NEW YORK (TheStreet) -- It has been an uneventful week for bitcoin, everyone's favorite cryptocurrency.
The rally that started last week fizzled out after reaching an interim high of $445.95. From here, bitcoin against the U.S. dollar fell to a low of $426.75. After the lows reached earlier on Sunday, BTC has been moving aimlessly for the last three days. It is currently quoted at $436.73 (BTC-E). A move above $450 or below $412 will be needed in order for prices to break out of this range.
Looking at the daily chart, we seem to be at another potential turning point. The trend line that connects November's all-time high of $1,090 to the recent April swing high of $544.99 is under attack. A break of $450, or better yet $500, will be needed to confirm the upward momentum. However, keep in mind that we're still in a sustained downward trend and prices could just as easily reserve and break below the $412 low, leading to more losses.
Washington Acts on Bitcoin
It has been a busy week for Washington bureaucrats. First, the Federal Election Commission ruled that bitcoin donations can be used to fund political campaigns. However, due to the anonymity of the virtual currency, the FEC placed a limit of $100 worth of BTC on donations. Still, the move is a small win for bitcoin and will allow its supporters to fund bitcoin-friendly politicians with BTC.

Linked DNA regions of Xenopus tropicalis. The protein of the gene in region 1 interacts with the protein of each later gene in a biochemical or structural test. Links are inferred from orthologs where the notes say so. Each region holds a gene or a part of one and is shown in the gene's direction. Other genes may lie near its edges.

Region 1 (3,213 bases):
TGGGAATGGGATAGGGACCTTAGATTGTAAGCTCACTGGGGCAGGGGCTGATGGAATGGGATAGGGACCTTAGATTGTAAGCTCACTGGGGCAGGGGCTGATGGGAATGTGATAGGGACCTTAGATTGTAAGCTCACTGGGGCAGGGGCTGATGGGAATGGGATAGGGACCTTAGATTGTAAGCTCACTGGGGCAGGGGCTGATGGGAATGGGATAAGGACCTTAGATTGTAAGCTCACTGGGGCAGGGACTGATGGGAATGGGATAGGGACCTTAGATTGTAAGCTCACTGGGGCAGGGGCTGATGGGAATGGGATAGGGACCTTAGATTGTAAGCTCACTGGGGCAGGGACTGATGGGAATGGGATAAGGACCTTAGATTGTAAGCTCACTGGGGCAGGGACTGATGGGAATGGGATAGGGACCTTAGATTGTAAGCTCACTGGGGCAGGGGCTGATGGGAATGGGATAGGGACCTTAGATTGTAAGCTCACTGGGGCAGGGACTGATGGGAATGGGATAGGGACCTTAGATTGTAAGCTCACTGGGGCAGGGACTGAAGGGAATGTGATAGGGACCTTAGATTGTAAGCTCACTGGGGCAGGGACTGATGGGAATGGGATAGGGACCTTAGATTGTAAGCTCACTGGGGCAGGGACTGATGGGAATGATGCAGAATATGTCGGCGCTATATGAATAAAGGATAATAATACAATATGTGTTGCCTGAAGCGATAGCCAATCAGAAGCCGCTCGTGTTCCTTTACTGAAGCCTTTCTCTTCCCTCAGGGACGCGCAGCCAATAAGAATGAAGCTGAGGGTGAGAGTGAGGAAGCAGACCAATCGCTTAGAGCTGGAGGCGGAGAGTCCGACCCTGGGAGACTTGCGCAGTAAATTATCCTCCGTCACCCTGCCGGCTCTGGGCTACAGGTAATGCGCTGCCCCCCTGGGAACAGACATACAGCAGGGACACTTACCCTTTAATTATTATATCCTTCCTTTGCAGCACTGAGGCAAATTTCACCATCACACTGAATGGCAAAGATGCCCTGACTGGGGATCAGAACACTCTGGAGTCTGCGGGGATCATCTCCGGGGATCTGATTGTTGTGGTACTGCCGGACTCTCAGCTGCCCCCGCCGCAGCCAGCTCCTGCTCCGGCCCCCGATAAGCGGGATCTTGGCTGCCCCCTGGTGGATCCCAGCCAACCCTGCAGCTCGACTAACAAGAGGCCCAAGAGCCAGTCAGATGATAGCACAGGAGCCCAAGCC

The U.S. Securities and Exchange Commission issued an investor alert regarding bitcoin. The agency claims the move is aimed at making investors aware about the potential risks of investments involving bitcoin and other forms of virtual currency. Some of the highlighted risks include the higher volatility of bitcoin compared to other investment vehicles, as well as the lack of protection in cases where a bitcoin exchange goes belly up.
The SEC says that as a new invention, bitcoin does not have an established track record of credibility and trust. "Bitcoin and other virtual currencies are evolving," the warning reads.
MasterCard Goes to Washington
MasterCard (MA) hired Peck Madigan Jones to lobby in Washington D.C. on the topic of bitcoin and other cryptocurrencies (among other MasterCard policy issues). It is unclear if the PMJ lobbying will be in favor of bitcoin. However, taking into account the fact that cryptocurrencies are a potential threat to the MasterCard business model, this doesn't seem likely.
Coincidently or not, a few weeks later, members of the House Appropriations Committee announced they have concerns with "virtual currencies like bitcoin." Lawmakers are worried that criminals and terrorists may be using virtual currencies to launder and transfer money, and added they are waiting for a briefing on the matter from the FBI. Not long after this statement, we also got the SEC investor alert.
So far the latest moves from Washington have had little to no effect on the price. It remains to be seen if investors will get spooked by the latest warnings coming from the U.S. capital.
This article represents the opinion of a contributor and not necessarily that of TheStreet or its editorial staff.